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ChangeFIFA complaint to
Fifa Ethics Committee


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What is ChangeFIFA?


Photo of Chuck Blazer's vintage Mercedes Benz

Chuck’s Merc –
‘owned’ and garaged by FIFA


Photo of Manilal Fernando

Manilal Fernando – under investigation


Photo of Sahu

Sahu Khan - Disbarred lawyer


Photo of Ricardo Teixeira

Ricardo Teixeira – new corruption probe



The things they say...

‘Neither FIFA nor its President have anything to hide, nor do they wish to.’

Blatter press release, 28 January, 2003

BBC Panorama Reporter Andy Davies:

‘A one million franc bribe … is it not correct that Mr Blatter asked that it be moved to the FIFA official who was named on the payment slip?’

FIFA Director of Communications Markus Siegler:

‘If you do not stop now, then we call the security and we put you out.’

FIFA Press conference, Zurich, Tuesday, 11 April 2006

‘I am deputy chairman of the finance committee of FIFA. I oversee a budget of US$2 billion and I have never seen one iota of corruption.’

Jack Warner, Trinidad Express 12 December 2004

‘Lying and deception and bad faith are standard operating procedure at FIFA.’

Adam C. Silverstein, a lawyer for MasterCard in their successful action against FIFA, New York, December 1, 2006

‘I do not believe a Jew can ever be a referee at that level (Argentine Premier League) because it’s hard work and, you know, Jews don’t like hard work.’

FIFA senior vice-president and chair of Finance Committee, Julio Grondona, 5 July 2003. Buenos Aires

‘FIFA is a healthy, clean and transparent organisation with nothing to hide. There is huge public interest in FIFA, therefore we have to be as transparent as possible. We will try to communicate in a more open way so the world can believe us and be proud of their federation.’

FIFA General Secretary Urs Linsi, January 2003, on


Questions for Chuck – and FIFA



By Andrew Jennings


Sunday August 21, 2011


American Fifa official Chuck Blazer whose financial dealings were disclosed last week faces a new challenge from disenchanted fans.


The respected ChangeFIFA group is asking Fifa’s ethics committee to investigate the revelations of unorthodox payments from regional football organisations to offshore Caribbean accounts belonging to executive committee member Blazer.


Washington lawyer David Larkin, a co-director of ChangeFIFA, said, ‘We are calling upon FIFA to resolve troubling questions that hang over yet another of FIFA's leaders. The era of endless delays, wilful ignorance and unresolved questions must end to begin the process of winning back the trust of fans and players who fear for the future of the game.’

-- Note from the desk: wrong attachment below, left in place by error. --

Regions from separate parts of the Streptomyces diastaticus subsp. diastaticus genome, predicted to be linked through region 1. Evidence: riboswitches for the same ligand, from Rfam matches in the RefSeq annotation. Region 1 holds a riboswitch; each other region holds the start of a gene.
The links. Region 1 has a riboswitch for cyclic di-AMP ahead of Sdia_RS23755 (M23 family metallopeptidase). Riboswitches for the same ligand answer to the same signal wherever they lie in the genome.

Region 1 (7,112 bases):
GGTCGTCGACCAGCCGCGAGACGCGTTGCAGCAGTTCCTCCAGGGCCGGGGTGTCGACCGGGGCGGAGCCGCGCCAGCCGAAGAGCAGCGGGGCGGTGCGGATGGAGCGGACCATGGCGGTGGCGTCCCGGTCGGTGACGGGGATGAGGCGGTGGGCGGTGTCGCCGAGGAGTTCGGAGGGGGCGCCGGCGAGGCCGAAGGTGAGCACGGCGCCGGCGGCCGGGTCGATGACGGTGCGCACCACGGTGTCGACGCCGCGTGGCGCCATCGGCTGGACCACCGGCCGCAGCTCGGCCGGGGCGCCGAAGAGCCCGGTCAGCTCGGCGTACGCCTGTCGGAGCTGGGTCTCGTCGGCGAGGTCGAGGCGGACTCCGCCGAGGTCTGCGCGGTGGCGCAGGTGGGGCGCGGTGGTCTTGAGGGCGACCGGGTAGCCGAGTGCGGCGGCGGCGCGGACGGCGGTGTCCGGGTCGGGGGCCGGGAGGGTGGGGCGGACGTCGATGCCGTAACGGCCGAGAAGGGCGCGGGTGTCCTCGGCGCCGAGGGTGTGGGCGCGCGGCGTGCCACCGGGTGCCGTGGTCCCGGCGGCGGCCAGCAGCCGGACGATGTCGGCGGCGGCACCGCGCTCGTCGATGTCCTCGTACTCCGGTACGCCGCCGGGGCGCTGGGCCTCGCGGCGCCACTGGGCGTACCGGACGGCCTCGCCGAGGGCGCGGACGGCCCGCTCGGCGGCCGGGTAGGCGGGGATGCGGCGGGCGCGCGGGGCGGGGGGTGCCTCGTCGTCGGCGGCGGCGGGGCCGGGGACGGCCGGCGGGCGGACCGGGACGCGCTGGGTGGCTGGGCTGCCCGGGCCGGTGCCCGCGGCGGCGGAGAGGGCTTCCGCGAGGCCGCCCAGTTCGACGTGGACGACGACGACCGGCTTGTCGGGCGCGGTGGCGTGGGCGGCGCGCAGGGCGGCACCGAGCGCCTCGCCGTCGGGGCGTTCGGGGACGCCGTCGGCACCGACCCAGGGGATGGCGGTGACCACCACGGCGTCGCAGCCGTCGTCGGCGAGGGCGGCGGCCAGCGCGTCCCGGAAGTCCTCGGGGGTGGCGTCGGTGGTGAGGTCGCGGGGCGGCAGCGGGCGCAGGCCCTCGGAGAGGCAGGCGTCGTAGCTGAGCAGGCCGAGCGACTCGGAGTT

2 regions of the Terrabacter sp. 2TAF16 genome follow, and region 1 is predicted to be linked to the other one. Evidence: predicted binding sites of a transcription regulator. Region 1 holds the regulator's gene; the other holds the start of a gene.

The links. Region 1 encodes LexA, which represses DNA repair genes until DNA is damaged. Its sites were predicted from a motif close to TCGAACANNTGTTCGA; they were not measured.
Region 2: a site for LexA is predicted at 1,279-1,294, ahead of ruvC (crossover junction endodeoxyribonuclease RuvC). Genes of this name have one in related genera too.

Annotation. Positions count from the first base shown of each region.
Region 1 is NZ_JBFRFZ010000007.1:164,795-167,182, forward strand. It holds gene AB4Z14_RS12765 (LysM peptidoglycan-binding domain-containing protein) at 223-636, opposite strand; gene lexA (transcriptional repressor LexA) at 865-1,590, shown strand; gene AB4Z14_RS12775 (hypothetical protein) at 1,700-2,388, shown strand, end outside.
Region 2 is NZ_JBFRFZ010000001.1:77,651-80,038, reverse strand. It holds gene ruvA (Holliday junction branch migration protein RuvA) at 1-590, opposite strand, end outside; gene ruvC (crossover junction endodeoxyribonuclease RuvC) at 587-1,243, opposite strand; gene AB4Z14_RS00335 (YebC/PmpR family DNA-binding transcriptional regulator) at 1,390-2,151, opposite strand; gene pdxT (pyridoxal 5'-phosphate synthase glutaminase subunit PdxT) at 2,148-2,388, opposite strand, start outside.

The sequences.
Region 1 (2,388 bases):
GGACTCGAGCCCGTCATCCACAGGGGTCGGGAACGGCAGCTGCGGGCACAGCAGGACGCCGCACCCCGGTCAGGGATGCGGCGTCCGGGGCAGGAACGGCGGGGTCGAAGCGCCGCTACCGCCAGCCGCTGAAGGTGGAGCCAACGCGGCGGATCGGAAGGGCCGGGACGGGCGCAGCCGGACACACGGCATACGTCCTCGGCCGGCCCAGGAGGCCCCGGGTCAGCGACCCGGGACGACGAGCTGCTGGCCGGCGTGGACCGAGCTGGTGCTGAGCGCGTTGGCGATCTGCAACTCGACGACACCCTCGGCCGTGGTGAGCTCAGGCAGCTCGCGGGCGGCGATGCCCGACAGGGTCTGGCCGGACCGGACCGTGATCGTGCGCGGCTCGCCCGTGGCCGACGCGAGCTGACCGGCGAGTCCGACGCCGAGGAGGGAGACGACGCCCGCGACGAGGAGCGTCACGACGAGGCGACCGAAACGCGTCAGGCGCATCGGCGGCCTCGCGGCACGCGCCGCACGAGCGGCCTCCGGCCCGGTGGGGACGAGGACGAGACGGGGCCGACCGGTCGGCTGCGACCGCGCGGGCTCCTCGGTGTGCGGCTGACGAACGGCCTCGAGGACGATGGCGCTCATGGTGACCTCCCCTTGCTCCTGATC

Last week Mr Blazer confirmed that he had received around $500,000 from the Caribbean Football Union, repayment of personal loans he had made to Fifa vice-president Jack Warner, from Trinidad, and that if they were inappropriate he would return the money. The payments had been authorised by Mr Warner who resigned from Fifa in May in the wake of disclosures about an alleged attempt to bribe regional officials in Fifa’s presidential election.


Here’s Chuck’s Mercedes again


Also last week it was confirmed in New York that an FBI task force is examining Blazer’s accounts and other offshore assets. Fifa also confirmed that a valuable antique Mercedes belonging to Blazer is registered in its name in Zurich and that he is billed for the cost of garaging it at Fifa headquarters.


Meanwhile, Mr Blazer is still highly regarded at Fifa. Many were surprised when he retained the chair of their marketing and TV advisory board despite being damned by a New York judge in 2006 for allegedly fabricating evidence. President Blatter did not see this was any reason to refer him to Fifa’s ethics committee.


Blazer is active on Fifa’s 24-man ruling executive committee and its committees for club football, special projects and players’ status. There he sits alongside new executive committee member Manilal Fernando, from Sri Lanka, currently under investigation by Fifa’s ethics committee with two other members of the ruling group.


They were passengers on the private jet of fellow executive committee member Mohammed Bin Hammam from Qatar that shipped an estimated $1 million in cash into Trinidad in May, allegedly to bribe Caribbean officials to vote for him against Sepp Blatter in Fifa’s presidential election. Blazer blew the whistle on that meeting, leading to the expulsion of the Qatari and hurried resignation of Jack Warner.


Disbarred for professional misconduct


Warner’s son Daryll and Manilal Fernando remain Fifa regional development officers, with considerable power in the awarding of grants to national associations. Chuck Blazer’s case against Jack Warner was prepared by Chicago lawyer John Collins, a member of Fifa’s legal committee. He replaced Blazer’s daughter Marci. Another member of that committee is Fiji’s Sahu Khan, disbarred in May for professional misconduct. Mr Khan is also a member of Fifa’s disciplinary committee.


Alongside Chuck Blazer on Fifa’s marketing board is executive committee member Ricardo Teixeira, under police investigation in Brazil over the disappearance of £2.5 million of public funds intended to promote an international game against Portugal in 2008. (TransparencyInSport has copies of the prosecution evidence). Teixeira is also alleged to have received nearly $10 million in kickbacks from Fifa’s former marketing company. Next weekend fans plan to stage demonstrations at 20 matches in Brazil calling for the removal of Teixeira from the presidency of the national association and the chair of the committee organising the 2014 World Cup.


Continued . . .